I kept putting it off for the hassle, particularly because of dealing with phone mail access, but it was a breeze, and the device specific password is divine inspiration. Unlike so many of the recent Google actions, in which they seem to be throwing garbage products out and hoping they’ll stick, or else deprecating features everyone loves to conform to some boring-ass universal Google megasite, this 2-step password verification deal is simple, well-thought through, and cleanly implemented. The 3 minute video explaining how to do it is very helpful and addresses all the normal concerns — what if I don’t have my phone, etc.
Seriously, do it. Otherwise, it’s gonna be like that time when you forgot to backup your term paper and your computer crashed, and you lost everything. Except it’s going to be soooooo much worse.
Talk about first world problems. My GPOY/Seinfeld/pizza post from last week has close to 400 notes. This is like 10 times more than anything else I’ve ever posted.
First, I wish I knew who I stole that image from in the first place; now I feel guilty because I certainly didn’t spend the time to do the capture, but not guilty enough to do a reverse image lookup.
Second, I have no idea how popular Tumblrs manage the notification maelstrom that is now dominating my personal dash.
Third, I noticed that all of the posts use the same image file, hosted by Tumblr since it was an upload and not a linked image. What would happen if I edited the original post and swapped that pic for some goatse? Would it propagate or would Tumblr create a new file for the new upload and keep all the other reblogs linked to the old file?
I found this interview with Buddy Roemer, a third-tier GOP candidate I’d never heard of before, to be so refreshing. I can’t speak to him beyond these words, but I found myself nodding along throughout. It may need to be explained: this never happens to me when I’m listening to a Republican. But these are weird times.
His basic theme is that the system is corrupt, and on that point, I can’t argue. He’s not talking about people so much, but about ways in which we can fix the revolving doors and big money influence on policy. I certainly disagree with him in places, but on many of these points, he’s a lot closer to the sentiments of the Occupy movement than I think he or anyone on the left would be too happy to admit. Take this withering attack on Obama, which may be unfair on some points but which nonetheless explains exactly why so many of us on the left have been disappointed:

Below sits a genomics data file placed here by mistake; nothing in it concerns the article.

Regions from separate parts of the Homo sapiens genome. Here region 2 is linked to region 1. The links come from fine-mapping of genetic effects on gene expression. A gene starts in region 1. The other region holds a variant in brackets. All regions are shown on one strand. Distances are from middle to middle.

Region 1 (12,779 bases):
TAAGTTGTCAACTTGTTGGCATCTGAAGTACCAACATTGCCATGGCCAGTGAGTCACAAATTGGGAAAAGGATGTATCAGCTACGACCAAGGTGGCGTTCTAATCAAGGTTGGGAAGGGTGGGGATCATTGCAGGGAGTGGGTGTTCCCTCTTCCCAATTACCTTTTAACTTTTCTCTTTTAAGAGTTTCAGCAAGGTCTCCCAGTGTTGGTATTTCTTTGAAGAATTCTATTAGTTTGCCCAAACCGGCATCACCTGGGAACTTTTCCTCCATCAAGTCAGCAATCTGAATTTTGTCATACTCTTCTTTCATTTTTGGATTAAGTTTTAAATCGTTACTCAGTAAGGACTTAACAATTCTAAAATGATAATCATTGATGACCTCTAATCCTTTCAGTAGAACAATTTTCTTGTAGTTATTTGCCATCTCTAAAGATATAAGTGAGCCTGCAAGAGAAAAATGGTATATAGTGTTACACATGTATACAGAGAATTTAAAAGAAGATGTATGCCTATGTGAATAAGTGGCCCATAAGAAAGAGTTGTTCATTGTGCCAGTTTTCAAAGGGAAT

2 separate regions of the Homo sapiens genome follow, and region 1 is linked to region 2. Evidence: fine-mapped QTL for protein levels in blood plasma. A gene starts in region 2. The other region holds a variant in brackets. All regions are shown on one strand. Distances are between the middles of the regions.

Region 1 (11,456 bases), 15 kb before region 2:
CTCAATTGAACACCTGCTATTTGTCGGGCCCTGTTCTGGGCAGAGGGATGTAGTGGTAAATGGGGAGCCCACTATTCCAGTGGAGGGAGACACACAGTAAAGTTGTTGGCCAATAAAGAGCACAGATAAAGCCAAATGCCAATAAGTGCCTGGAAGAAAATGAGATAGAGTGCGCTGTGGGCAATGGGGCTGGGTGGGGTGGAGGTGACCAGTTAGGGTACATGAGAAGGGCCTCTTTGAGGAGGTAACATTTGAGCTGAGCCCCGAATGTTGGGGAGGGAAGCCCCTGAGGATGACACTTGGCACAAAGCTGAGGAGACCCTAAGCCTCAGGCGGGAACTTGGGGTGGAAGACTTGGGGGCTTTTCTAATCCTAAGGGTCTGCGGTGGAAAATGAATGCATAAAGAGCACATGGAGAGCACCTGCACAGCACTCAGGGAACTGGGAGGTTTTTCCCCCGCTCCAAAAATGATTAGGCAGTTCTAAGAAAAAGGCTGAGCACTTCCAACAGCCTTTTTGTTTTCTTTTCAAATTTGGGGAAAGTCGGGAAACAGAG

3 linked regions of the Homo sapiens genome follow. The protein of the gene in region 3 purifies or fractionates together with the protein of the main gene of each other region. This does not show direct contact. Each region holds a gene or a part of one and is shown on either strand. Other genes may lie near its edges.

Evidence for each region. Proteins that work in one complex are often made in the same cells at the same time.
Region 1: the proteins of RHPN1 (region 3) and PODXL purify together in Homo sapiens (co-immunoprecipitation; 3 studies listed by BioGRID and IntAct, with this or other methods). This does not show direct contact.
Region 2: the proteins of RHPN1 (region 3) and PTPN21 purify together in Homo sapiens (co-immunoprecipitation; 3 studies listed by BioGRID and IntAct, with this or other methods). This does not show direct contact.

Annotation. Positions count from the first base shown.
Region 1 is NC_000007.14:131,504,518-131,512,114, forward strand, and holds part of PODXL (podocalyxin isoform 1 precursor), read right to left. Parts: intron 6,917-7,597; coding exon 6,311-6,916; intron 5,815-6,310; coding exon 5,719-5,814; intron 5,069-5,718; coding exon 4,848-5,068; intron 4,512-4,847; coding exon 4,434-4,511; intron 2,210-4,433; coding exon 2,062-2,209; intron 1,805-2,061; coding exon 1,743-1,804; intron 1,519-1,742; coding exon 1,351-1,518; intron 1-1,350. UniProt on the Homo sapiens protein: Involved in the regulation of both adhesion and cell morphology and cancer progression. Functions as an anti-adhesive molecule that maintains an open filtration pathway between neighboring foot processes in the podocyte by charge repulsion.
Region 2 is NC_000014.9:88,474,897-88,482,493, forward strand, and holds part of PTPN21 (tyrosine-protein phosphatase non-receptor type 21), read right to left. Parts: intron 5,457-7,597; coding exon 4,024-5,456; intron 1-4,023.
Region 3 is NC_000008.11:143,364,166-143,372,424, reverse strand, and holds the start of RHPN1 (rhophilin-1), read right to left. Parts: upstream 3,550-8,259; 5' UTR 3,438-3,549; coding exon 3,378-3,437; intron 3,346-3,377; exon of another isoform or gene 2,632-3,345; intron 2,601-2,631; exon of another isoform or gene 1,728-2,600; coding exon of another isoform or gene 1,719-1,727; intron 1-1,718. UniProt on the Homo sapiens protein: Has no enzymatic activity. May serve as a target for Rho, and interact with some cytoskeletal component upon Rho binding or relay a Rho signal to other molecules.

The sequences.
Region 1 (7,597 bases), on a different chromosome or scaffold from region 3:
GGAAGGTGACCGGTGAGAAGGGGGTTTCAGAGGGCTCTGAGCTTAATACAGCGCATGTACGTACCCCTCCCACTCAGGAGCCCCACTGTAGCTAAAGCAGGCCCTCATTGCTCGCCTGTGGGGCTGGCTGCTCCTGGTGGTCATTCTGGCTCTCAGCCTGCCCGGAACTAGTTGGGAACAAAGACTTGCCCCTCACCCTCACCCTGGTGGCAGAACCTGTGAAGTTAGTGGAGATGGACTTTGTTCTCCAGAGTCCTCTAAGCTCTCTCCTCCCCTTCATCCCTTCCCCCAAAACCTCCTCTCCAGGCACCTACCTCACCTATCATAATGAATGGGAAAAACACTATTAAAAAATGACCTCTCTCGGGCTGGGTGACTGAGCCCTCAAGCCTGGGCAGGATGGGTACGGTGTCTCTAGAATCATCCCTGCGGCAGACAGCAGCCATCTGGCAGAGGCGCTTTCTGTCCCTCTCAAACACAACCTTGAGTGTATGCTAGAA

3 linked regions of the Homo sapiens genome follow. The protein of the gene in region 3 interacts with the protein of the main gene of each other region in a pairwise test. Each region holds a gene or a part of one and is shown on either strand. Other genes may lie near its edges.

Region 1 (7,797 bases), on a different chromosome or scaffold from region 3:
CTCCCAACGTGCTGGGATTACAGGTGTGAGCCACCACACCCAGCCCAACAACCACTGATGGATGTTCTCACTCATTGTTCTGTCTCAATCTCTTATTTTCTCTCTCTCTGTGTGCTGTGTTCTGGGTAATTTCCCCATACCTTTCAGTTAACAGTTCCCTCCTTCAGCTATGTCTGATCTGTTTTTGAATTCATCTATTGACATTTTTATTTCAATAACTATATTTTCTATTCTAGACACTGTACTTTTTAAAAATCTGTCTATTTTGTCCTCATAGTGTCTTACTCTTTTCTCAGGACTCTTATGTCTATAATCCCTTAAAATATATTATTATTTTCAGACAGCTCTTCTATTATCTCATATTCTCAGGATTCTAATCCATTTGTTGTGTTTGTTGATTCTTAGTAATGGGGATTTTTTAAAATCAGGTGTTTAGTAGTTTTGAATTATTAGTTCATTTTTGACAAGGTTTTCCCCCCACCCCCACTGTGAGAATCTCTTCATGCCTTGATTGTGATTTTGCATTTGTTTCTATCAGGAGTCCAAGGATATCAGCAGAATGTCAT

Then I saw bank reform after the collapse didn’t contain Glass-Steagall. It didn’t eliminate too big to fail. It didn’t increase capital ratios for banks. And then within a month of signing the bill President Obama went to Wall Street, had a fundraiser at $35,800 a ticket sponsored by Goldman Sachs. Well you know, I’m not a Rhodes Scholar. I’m not a rocket scientist. I’m a proud and practical man. But I call it corruption.
Can you elaborate?
When you sign an inadequate bank reform bill, and you go celebrate with the people who brought the system down — none of them went to jail. None of them had been called on the carpet. And you act like it’s business as usual. It is a disgrace, Conor. I mean, I could add health reform. I believe President Obama on health reform. We need it in this country. I’m a diabetic. I’ve been a diabetic for more than 40 years. I know that the quality of our health care, the expense of it.
And yet in the health care reform bill, insurance companies were not put under Sherman antitrust, costs go unabated, pharmaceutical companies were protected from price discounting and from fair competition and imports from Canada. There was no tort reform. There were no incentives for health care providers to lower their costs and maintain their quality. It’s a disgrace.
These are the largest givers to politicians: insurance companies, tort lawyers, pharmaceutical companies. I mean, the chief of the pharmaceutical association bragged to me about how Obama had called him and begged him not to spend money against the bill. And to sign off on the bill. It was the power of money. It wasn’t about what’s right, or what works. Or what can help people too poor to get health care. It was never mentioned. It was about the little inside baseball that they hope the average voter never understands